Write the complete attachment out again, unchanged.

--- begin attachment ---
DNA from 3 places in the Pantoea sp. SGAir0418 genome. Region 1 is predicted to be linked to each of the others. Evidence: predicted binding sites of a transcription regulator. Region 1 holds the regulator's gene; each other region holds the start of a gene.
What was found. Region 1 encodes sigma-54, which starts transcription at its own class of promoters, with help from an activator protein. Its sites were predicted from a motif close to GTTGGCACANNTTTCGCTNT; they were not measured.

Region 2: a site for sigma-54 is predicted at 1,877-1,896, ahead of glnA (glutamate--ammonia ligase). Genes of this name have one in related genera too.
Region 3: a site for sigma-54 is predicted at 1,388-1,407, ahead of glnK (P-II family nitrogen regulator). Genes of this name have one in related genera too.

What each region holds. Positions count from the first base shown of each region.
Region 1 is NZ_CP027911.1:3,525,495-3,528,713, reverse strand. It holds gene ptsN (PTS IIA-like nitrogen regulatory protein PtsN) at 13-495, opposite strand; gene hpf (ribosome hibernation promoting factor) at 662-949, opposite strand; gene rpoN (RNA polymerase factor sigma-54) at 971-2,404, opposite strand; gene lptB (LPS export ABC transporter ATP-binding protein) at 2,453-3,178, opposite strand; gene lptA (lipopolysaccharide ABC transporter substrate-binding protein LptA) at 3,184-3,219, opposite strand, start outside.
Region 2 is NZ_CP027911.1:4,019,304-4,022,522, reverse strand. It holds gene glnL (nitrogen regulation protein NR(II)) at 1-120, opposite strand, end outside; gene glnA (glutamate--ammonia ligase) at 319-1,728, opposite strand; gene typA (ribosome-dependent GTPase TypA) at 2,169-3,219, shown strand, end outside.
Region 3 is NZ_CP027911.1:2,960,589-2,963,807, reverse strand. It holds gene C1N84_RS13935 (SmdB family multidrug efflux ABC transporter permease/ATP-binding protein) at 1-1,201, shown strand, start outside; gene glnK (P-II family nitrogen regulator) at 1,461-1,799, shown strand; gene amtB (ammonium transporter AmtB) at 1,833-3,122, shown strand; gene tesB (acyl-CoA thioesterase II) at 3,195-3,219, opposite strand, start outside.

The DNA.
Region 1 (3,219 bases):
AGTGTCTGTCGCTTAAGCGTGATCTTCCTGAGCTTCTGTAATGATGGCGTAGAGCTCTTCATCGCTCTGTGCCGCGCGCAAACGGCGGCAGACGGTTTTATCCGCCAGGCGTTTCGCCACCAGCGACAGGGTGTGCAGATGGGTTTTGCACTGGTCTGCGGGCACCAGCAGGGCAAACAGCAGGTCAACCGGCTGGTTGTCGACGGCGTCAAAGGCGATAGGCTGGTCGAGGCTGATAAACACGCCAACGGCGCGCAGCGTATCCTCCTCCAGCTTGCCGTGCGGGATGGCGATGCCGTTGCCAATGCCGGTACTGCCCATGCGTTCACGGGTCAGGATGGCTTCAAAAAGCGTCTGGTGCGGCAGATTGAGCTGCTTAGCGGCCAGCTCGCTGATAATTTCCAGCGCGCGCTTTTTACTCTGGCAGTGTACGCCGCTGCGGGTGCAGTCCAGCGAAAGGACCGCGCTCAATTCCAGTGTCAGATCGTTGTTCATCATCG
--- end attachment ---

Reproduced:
DNA from 3 places in the Pantoea sp. SGAir0418 genome. Region 1 is predicted to be linked to each of the others. Evidence: predicted binding sites of a transcription regulator. Region 1 holds the regulator's gene; each other region holds the start of a gene.
What was found. Region 1 encodes sigma-54, which starts transcription at its own class of promoters, with help from an activator protein. Its sites were predicted from a motif close to GTTGGCACANNTTTCGCTNT; they were not measured.

Region 2: a site for sigma-54 is predicted at 1,877-1,896, ahead of glnA (glutamate--ammonia ligase). Genes of this name have one in related genera too.
Region 3: a site for sigma-54 is predicted at 1,388-1,407, ahead of glnK (P-II family nitrogen regulator). Genes of this name have one in related genera too.

What each region holds. Positions count from the first base shown of each region.
Region 1 is NZ_CP027911.1:3,525,495-3,528,713, reverse strand. It holds gene ptsN (PTS IIA-like nitrogen regulatory protein PtsN) at 13-495, opposite strand; gene hpf (ribosome hibernation promoting factor) at 662-949, opposite strand; gene rpoN (RNA polymerase factor sigma-54) at 971-2,404, opposite strand; gene lptB (LPS export ABC transporter ATP-binding protein) at 2,453-3,178, opposite strand; gene lptA (lipopolysaccharide ABC transporter substrate-binding protein LptA) at 3,184-3,219, opposite strand, start outside.
Region 2 is NZ_CP027911.1:4,019,304-4,022,522, reverse strand. It holds gene glnL (nitrogen regulation protein NR(II)) at 1-120, opposite strand, end outside; gene glnA (glutamate--ammonia ligase) at 319-1,728, opposite strand; gene typA (ribosome-dependent GTPase TypA) at 2,169-3,219, shown strand, end outside.
Region 3 is NZ_CP027911.1:2,960,589-2,963,807, reverse strand. It holds gene C1N84_RS13935 (SmdB family multidrug efflux ABC transporter permease/ATP-binding protein) at 1-1,201, shown strand, start outside; gene glnK (P-II family nitrogen regulator) at 1,461-1,799, shown strand; gene amtB (ammonium transporter AmtB) at 1,833-3,122, shown strand; gene tesB (acyl-CoA thioesterase II) at 3,195-3,219, opposite strand, start outside.

The DNA.
Region 1 (3,219 bases):
AGTGTCTGTCGCTTAAGCGTGATCTTCCTGAGCTTCTGTAATGATGGCGTAGAGCTCTTCATCGCTCTGTGCCGCGCGCAAACGGCGGCAGACGGTTTTATCCGCCAGGCGTTTCGCCACCAGCGACAGGGTGTGCAGATGGGTTTTGCACTGGTCTGCGGGCACCAGCAGGGCAAACAGCAGGTCAACCGGCTGGTTGTCGACGGCGTCAAAGGCGATAGGCTGGTCGAGGCTGATAAACACGCCAACGGCGCGCAGCGTATCCTCCTCCAGCTTGCCGTGCGGGATGGCGATGCCGTTGCCAATGCCGGTACTGCCCATGCGTTCACGGGTCAGGATGGCTTCAAAAAGCGTCTGGTGCGGCAGATTGAGCTGCTTAGCGGCCAGCTCGCTGATAATTTCCAGCGCGCGCTTTTTACTCTGGCAGTGTACGCCGCTGCGGGTGCAGTCCAGCGAAAGGACCGCGCTCAATTCCAGTGTCAGATCGTTGTTCATCATCG